“A market is a gathering of buyers and sellers to exchange goods and services.”
This surprisingly simple definition of a market invites an explosion of complexities, nuances, exceptions, and even perfectly legal contradictions. Markets have provided me with a lifetime of education, opportunities, frustration and enjoyment.
A Market Must be Voluntary
When a few robbers accost a couple walking, or a gangster says to the shop owner, “Nice shop you have here …..” the parties may be considered as extreme versions of buyers and sellers, but the exchange is not voluntary. Annually every single adult participates in the single largest “exchange” in the world, with various taxing agencies of governments. Exchanges perhaps, but certainly not voluntary. While we can adjust the price somewhat with the many tax adjustments and exceptions, we cannot easily opt-out.
Markets have a number of elements. In a perfect market, each of these elements must be voluntary:
- Participation – both buyers and sellers may opt in or out.
- Exchange medium and terms – cash, credit, gold, crypto
- Goods and Services Offered –
- Features of Goods and Services
However, like data, markets want to be free and even with involuntary exchanges, market participants find ways to manipulate the exchange. When Amazon, like many companies before it, decided to create a second headquarters, it approached several localities, which responded with all sorts of tax reductions, deferrals, exemptions, and special exceptions. Eduardo Saverin, co-founder of Facebook, changed his citizenship to Singapore, partially to mitigate his tax burden on his stock holdings in Facebook. The American colonies of Great Britain objected to involuntary taxes so much that the cry, “No taxation without representation,” spurred up the Boston Tea Party and was one small contributor to the eventual rebellion against Great Britain.
On a more plebeian level, Florida, South Carolina, Idaho, Oregon and Arizona have seen considerable in-migration in the past few years. California, New Jersey, Massachusetts, and New York are in the top ten states for outbound migration. Many factors, including jobs, climate, and living costs, affect migration. In addition, it may be no coincidence that the top ten states for outbound migration also have higher tax burdens. Even just plain folk can find ways to negotiate involuntary tax transactions.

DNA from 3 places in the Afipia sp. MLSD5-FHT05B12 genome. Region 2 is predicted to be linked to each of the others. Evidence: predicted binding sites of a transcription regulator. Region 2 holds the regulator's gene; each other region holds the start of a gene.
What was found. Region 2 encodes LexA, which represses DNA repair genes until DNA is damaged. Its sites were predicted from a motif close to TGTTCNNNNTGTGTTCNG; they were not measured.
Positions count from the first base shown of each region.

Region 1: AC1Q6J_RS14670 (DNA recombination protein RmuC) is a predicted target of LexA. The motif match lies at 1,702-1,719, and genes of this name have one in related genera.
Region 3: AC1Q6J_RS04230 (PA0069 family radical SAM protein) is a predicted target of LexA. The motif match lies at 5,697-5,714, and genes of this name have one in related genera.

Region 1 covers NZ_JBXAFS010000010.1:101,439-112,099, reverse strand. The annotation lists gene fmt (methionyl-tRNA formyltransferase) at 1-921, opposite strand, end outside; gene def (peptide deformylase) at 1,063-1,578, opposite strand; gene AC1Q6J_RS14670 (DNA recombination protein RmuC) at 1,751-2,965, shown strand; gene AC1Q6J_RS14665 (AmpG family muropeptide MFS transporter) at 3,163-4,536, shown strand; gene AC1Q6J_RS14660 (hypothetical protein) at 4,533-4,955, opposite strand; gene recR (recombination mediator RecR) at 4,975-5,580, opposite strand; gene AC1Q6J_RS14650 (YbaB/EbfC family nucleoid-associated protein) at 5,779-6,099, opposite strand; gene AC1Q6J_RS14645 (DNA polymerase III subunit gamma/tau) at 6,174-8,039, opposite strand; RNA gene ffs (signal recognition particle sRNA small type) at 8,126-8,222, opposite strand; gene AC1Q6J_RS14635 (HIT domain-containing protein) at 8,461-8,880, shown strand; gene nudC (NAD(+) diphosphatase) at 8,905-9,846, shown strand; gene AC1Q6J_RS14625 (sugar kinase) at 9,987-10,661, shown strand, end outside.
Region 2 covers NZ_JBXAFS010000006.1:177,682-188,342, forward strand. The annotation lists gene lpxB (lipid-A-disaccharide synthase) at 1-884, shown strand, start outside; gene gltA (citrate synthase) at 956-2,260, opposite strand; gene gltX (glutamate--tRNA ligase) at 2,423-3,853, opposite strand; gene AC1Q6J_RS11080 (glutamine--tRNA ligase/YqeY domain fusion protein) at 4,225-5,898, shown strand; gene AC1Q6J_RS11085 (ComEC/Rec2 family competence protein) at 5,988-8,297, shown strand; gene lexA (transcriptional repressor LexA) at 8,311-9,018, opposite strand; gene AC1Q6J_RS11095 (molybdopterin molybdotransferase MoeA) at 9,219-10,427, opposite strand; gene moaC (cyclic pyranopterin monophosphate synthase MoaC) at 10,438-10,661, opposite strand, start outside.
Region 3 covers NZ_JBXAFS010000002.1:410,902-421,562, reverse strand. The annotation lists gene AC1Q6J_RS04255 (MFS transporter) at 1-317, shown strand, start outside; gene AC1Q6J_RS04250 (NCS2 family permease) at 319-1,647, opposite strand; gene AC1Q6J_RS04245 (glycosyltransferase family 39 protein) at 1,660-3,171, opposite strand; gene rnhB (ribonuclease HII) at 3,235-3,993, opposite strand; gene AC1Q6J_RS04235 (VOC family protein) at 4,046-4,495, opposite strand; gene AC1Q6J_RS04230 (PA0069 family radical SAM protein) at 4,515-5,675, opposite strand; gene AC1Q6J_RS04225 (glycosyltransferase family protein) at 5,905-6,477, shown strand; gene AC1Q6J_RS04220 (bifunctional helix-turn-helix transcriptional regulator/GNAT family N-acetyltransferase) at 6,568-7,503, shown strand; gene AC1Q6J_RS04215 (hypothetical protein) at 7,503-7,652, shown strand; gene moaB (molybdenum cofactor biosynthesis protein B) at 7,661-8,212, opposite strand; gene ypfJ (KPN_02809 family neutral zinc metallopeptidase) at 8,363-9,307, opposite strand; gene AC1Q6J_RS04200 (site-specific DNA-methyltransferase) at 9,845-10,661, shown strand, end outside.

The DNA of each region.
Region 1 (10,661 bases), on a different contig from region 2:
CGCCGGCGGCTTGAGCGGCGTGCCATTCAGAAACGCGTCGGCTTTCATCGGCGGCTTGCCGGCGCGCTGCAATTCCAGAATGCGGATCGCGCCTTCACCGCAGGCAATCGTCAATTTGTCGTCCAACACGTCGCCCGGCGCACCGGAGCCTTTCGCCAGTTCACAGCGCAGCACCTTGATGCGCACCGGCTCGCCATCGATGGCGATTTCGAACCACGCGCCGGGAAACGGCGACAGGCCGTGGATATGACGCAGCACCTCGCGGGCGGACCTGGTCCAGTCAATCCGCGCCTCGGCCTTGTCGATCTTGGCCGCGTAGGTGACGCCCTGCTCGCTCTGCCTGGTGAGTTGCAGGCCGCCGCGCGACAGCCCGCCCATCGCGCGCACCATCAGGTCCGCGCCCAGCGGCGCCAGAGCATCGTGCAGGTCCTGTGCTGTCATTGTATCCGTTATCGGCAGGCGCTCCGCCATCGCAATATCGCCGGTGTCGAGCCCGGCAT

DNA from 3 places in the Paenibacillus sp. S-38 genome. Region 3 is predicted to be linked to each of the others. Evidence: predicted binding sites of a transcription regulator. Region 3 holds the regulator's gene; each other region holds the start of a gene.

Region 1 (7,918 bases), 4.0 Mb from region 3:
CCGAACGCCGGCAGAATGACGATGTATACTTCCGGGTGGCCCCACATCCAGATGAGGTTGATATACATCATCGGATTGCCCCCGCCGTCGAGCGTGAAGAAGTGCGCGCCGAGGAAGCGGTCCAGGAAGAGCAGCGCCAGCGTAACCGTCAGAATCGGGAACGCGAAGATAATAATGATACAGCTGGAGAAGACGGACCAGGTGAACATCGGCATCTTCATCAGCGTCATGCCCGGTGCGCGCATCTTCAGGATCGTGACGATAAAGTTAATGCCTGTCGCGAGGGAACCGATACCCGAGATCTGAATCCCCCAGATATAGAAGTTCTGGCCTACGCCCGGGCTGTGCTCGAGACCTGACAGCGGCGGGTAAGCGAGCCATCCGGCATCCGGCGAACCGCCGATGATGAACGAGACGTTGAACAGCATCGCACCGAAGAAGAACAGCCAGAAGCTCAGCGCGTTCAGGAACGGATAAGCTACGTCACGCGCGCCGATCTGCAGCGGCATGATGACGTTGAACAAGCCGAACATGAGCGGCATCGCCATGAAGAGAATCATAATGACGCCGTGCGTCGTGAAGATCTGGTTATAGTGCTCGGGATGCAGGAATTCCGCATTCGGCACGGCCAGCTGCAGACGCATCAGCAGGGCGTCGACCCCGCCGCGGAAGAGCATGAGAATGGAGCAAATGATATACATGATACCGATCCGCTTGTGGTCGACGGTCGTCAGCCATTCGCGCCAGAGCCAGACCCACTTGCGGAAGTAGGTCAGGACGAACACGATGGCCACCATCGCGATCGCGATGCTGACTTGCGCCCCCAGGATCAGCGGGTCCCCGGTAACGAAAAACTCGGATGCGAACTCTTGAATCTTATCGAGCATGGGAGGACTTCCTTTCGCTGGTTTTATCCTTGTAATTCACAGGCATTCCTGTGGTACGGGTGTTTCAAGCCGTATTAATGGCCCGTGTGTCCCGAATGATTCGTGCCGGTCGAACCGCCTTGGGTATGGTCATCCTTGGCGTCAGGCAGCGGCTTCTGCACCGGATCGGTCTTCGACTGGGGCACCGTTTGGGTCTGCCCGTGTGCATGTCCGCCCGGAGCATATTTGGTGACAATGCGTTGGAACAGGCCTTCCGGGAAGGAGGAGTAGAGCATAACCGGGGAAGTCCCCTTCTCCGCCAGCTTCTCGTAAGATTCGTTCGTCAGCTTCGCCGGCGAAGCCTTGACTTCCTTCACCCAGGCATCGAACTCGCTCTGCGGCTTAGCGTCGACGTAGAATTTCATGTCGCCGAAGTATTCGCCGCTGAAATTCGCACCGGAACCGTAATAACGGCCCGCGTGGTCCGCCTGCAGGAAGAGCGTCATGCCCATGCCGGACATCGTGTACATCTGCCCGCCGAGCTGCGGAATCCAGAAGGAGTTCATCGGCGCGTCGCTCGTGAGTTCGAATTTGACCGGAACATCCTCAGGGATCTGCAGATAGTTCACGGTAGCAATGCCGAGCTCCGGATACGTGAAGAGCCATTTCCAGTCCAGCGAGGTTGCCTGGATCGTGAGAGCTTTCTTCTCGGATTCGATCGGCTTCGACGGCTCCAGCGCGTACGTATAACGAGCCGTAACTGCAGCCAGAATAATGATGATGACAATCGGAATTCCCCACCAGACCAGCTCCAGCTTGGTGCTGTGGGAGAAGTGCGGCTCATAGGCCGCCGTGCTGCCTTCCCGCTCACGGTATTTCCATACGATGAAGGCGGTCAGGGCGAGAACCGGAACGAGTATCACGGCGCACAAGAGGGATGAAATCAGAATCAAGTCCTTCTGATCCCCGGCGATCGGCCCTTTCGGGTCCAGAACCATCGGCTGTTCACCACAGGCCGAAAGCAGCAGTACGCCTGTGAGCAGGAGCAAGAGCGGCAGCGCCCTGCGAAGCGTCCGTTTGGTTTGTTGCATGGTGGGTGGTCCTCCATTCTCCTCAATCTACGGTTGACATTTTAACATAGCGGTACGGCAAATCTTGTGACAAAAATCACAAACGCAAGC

Evolution – the Biggest Market in the Universe
My favorite market is the biggest market in the world, or maybe even the universe — evolution. Evolution provides almost endless examples for modern markets and products. Evolution mimics human qualities so frequently and faithfully (or is it the other way around?) that Richard Dawkins, probably the most famous expert on evolution since Darwin, titled his seminal book The Selfish Gene.
Is Evolution Really a Market?
Is evolution is truly a market? Does it have buyers, sellers, goods/services, and exchange? Is it voluntary? Maybe the service for sale is survival into the next generation. Then evolution could be compared to an auction market, where many buyers bid on the rights to create the next generation. Those slots are pretty limited, so the bidding is very high–the price is always the actual life of the bidder. and its descendants. It is a tough market, so tough that evolution may qualify as the most brutal market in the world, or even the universe.
Like taxes, evolution may be considered an involuntary exchange. But even here, some species learned to relocate to less taxing environments. Some fish learned to breath air and walk on the ground. Quite a few animals even learned to fly, thus moving to a new locale with less competition. Other instances of species relocation, specialization, symbiotic coexistence, and of course cheating, abound.
We know that markets include cheating, a common human trait. But is cheating exclusively, or even primarily, human? Maybe not. Richard Dawkins documented some famous non-human cheaters. Cowbirds, notorious avian cheaters, lay their eggs in the nests of other birds. Cowbird eggs are bigger than other bird eggs, and hatch sooner. Immediately after hatching, the cowbird chick pushes the other eggs out of the nest to eliminate competition for food from the hapless bird parents. They nurture and raise the single cowbird chick, instead of their own chicks.
Even genes cheat. Every gene wants to survive to the next generation, hence the phrase “selfish gene.” Most genes achieve immortality by endowing the animal or plant with some skill to improve its ability to survive and reproduce. This approach, however, has severe drawbacks for the selfish gene. What if the skill does not produce a survival advantage, or if the gene cannot spread across the species fast enough? What if the environment changes to negate any survival advantage? Gotta be a better way.
There is a better way, if a gene is willing to cheat. Why not just jump into the germ line for the next generation and skip all the problematic probabilities of survival advantage? It works, and some genes figured out how. These genes achieved genetic immortality without all the trouble and risk of improving survival for the entity.
Parasites cheat. They steal food and even reproductive functions from other lifeforms. Parasies are so common that one entire lifeform, the viruses, are all parasites, which cannot survive without hijacking the reproductive functions of other plants and animals.
Cheating is common, even endemic to most other lifeforms, not just humans. Where there is a market, there are cheaters. Sigh.
The Prisoner’s Dilemma is a classic in game theory. If you follow game theory, read this post to learn how cheating upset the entire game.
Almost all human interactions can be viewed through the lens of a voluntary exchange in a market. Sometimes we can improve our relationships with others by being a little more helpful, a little friendlier, and a little less demanding.